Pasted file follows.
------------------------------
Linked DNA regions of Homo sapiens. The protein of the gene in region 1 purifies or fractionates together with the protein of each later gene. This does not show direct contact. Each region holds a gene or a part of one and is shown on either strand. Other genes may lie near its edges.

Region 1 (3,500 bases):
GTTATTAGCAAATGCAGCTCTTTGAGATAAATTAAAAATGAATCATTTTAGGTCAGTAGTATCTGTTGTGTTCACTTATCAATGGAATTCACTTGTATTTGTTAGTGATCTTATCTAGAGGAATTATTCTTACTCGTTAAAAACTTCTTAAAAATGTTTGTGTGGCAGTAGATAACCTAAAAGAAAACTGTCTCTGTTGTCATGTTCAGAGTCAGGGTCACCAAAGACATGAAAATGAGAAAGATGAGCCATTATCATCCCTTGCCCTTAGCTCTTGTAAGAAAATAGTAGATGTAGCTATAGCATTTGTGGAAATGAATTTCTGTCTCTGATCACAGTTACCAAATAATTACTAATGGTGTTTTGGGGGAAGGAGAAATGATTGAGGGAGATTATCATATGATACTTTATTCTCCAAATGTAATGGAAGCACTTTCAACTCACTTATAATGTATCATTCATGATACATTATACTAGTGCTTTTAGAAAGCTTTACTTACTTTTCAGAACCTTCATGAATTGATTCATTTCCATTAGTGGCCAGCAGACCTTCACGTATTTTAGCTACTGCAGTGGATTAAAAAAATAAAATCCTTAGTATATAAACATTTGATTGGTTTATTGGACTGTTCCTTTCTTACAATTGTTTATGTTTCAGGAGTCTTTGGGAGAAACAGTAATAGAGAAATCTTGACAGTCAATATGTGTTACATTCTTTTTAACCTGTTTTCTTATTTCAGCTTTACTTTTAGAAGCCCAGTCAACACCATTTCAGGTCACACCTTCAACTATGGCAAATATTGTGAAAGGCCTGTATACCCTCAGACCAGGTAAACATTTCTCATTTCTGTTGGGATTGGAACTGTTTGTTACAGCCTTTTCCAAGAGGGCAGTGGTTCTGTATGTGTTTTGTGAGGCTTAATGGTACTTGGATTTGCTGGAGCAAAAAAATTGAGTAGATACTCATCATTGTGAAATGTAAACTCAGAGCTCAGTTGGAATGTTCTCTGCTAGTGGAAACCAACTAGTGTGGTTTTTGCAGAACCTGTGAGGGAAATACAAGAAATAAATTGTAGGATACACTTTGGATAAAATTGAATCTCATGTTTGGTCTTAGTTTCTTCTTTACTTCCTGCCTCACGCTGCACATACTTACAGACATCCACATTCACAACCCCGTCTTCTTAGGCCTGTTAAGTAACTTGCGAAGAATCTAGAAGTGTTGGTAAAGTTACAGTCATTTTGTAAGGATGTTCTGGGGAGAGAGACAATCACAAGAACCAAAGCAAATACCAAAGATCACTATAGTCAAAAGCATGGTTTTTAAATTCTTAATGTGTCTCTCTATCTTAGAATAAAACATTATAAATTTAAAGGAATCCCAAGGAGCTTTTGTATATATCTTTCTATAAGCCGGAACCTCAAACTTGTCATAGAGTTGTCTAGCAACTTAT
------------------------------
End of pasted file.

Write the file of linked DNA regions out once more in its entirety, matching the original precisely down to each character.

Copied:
Linked DNA regions of Homo sapiens. The protein of the gene in region 1 purifies or fractionates together with the protein of each later gene. This does not show direct contact. Each region holds a gene or a part of one and is shown on either strand. Other genes may lie near its edges.

Region 1 (3,500 bases):
GTTATTAGCAAATGCAGCTCTTTGAGATAAATTAAAAATGAATCATTTTAGGTCAGTAGTATCTGTTGTGTTCACTTATCAATGGAATTCACTTGTATTTGTTAGTGATCTTATCTAGAGGAATTATTCTTACTCGTTAAAAACTTCTTAAAAATGTTTGTGTGGCAGTAGATAACCTAAAAGAAAACTGTCTCTGTTGTCATGTTCAGAGTCAGGGTCACCAAAGACATGAAAATGAGAAAGATGAGCCATTATCATCCCTTGCCCTTAGCTCTTGTAAGAAAATAGTAGATGTAGCTATAGCATTTGTGGAAATGAATTTCTGTCTCTGATCACAGTTACCAAATAATTACTAATGGTGTTTTGGGGGAAGGAGAAATGATTGAGGGAGATTATCATATGATACTTTATTCTCCAAATGTAATGGAAGCACTTTCAACTCACTTATAATGTATCATTCATGATACATTATACTAGTGCTTTTAGAAAGCTTTACTTACTTTTCAGAACCTTCATGAATTGATTCATTTCCATTAGTGGCCAGCAGACCTTCACGTATTTTAGCTACTGCAGTGGATTAAAAAAATAAAATCCTTAGTATATAAACATTTGATTGGTTTATTGGACTGTTCCTTTCTTACAATTGTTTATGTTTCAGGAGTCTTTGGGAGAAACAGTAATAGAGAAATCTTGACAGTCAATATGTGTTACATTCTTTTTAACCTGTTTTCTTATTTCAGCTTTACTTTTAGAAGCCCAGTCAACACCATTTCAGGTCACACCTTCAACTATGGCAAATATTGTGAAAGGCCTGTATACCCTCAGACCAGGTAAACATTTCTCATTTCTGTTGGGATTGGAACTGTTTGTTACAGCCTTTTCCAAGAGGGCAGTGGTTCTGTATGTGTTTTGTGAGGCTTAATGGTACTTGGATTTGCTGGAGCAAAAAAATTGAGTAGATACTCATCATTGTGAAATGTAAACTCAGAGCTCAGTTGGAATGTTCTCTGCTAGTGGAAACCAACTAGTGTGGTTTTTGCAGAACCTGTGAGGGAAATACAAGAAATAAATTGTAGGATACACTTTGGATAAAATTGAATCTCATGTTTGGTCTTAGTTTCTTCTTTACTTCCTGCCTCACGCTGCACATACTTACAGACATCCACATTCACAACCCCGTCTTCTTAGGCCTGTTAAGTAACTTGCGAAGAATCTAGAAGTGTTGGTAAAGTTACAGTCATTTTGTAAGGATGTTCTGGGGAGAGAGACAATCACAAGAACCAAAGCAAATACCAAAGATCACTATAGTCAAAAGCATGGTTTTTAAATTCTTAATGTGTCTCTCTATCTTAGAATAAAACATTATAAATTTAAAGGAATCCCAAGGAGCTTTTGTATATATCTTTCTATAAGCCGGAACCTCAAACTTGTCATAGAGTTGTCTAGCAACTTAT